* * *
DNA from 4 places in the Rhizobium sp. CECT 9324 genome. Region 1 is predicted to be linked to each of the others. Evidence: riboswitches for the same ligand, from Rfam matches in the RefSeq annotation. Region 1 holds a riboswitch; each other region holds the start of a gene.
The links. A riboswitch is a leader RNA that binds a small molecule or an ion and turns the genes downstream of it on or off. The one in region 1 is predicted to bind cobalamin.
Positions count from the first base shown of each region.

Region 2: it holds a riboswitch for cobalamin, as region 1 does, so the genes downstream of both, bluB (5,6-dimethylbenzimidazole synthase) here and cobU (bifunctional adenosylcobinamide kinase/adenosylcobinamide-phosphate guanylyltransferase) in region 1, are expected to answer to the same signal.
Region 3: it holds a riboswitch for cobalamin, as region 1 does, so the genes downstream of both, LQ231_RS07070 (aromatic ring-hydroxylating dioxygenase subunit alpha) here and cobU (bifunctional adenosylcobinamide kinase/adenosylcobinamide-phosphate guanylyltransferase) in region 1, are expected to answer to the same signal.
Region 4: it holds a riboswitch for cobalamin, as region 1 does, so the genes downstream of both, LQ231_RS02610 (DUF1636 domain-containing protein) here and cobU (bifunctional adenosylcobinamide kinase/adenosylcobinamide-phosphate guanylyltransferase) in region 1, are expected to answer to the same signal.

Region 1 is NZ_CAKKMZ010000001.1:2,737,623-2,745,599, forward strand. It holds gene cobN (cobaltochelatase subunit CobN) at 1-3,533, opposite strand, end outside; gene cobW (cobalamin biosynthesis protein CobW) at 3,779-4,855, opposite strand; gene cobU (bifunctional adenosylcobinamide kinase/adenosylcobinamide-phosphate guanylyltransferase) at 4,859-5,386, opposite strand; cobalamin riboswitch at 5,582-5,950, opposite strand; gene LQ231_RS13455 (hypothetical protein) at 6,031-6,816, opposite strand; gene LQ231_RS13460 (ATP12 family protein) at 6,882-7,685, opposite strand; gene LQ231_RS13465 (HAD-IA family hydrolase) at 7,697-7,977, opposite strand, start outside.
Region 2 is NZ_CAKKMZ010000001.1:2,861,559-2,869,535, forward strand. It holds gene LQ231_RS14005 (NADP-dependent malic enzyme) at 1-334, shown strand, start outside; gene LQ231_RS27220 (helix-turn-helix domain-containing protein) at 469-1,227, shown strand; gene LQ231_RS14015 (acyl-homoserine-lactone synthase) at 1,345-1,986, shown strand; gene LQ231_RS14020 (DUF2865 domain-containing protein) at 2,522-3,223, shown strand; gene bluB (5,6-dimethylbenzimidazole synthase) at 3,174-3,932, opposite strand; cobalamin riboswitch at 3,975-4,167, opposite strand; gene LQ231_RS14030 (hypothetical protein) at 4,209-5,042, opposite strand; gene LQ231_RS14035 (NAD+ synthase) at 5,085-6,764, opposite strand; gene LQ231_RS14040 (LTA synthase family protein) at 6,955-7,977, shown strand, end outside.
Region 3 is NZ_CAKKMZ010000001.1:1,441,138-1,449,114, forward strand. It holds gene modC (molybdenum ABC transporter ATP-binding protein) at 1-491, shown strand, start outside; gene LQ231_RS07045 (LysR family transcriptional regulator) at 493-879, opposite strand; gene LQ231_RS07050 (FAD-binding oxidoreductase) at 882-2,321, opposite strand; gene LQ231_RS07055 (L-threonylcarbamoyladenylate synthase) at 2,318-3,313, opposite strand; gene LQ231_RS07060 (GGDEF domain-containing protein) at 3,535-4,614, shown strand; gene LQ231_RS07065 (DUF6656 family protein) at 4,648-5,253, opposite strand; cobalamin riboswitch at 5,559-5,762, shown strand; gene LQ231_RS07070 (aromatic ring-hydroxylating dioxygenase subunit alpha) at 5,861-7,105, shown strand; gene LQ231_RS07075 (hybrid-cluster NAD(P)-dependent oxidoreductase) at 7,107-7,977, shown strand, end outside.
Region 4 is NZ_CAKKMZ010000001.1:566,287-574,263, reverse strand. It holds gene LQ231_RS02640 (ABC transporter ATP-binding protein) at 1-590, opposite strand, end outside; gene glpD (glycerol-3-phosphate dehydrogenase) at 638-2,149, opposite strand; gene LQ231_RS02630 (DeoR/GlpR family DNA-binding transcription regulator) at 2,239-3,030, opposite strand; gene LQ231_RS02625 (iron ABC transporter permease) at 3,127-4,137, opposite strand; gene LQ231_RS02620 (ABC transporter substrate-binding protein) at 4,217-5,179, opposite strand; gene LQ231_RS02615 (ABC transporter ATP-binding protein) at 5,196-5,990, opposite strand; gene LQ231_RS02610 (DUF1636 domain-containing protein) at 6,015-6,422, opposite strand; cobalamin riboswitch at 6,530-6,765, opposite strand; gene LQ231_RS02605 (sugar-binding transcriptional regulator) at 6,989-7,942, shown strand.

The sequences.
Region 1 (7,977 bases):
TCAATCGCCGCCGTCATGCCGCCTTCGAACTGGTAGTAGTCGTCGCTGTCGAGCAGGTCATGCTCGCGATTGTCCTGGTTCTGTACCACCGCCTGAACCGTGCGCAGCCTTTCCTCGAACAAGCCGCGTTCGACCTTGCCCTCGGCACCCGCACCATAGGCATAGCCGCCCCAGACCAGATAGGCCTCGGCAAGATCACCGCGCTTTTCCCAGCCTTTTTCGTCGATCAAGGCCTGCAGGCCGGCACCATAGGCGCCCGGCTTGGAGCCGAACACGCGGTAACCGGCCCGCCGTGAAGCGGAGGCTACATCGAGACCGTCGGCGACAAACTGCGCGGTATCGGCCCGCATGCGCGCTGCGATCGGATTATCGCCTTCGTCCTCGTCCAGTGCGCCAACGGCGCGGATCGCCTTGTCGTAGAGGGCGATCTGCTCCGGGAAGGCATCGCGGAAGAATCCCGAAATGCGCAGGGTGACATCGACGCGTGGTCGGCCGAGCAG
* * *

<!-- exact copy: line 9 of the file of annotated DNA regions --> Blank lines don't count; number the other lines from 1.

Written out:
Region 3 is NZ_CAKKMZ010000001.1:1,441,138-1,449,114, forward strand. It holds gene modC (molybdenum ABC transporter ATP-binding protein) at 1-491, shown strand, start outside; gene LQ231_RS07045 (LysR family transcriptional regulator) at 493-879, opposite strand; gene LQ231_RS07050 (FAD-binding oxidoreductase) at 882-2,321, opposite strand; gene LQ231_RS07055 (L-threonylcarbamoyladenylate synthase) at 2,318-3,313, opposite strand; gene LQ231_RS07060 (GGDEF domain-containing protein) at 3,535-4,614, shown strand; gene LQ231_RS07065 (DUF6656 family protein) at 4,648-5,253, opposite strand; cobalamin riboswitch at 5,559-5,762, shown strand; gene LQ231_RS07070 (aromatic ring-hydroxylating dioxygenase subunit alpha) at 5,861-7,105, shown strand; gene LQ231_RS07075 (hybrid-cluster NAD(P)-dependent oxidoreductase) at 7,107-7,977, shown strand, end outside.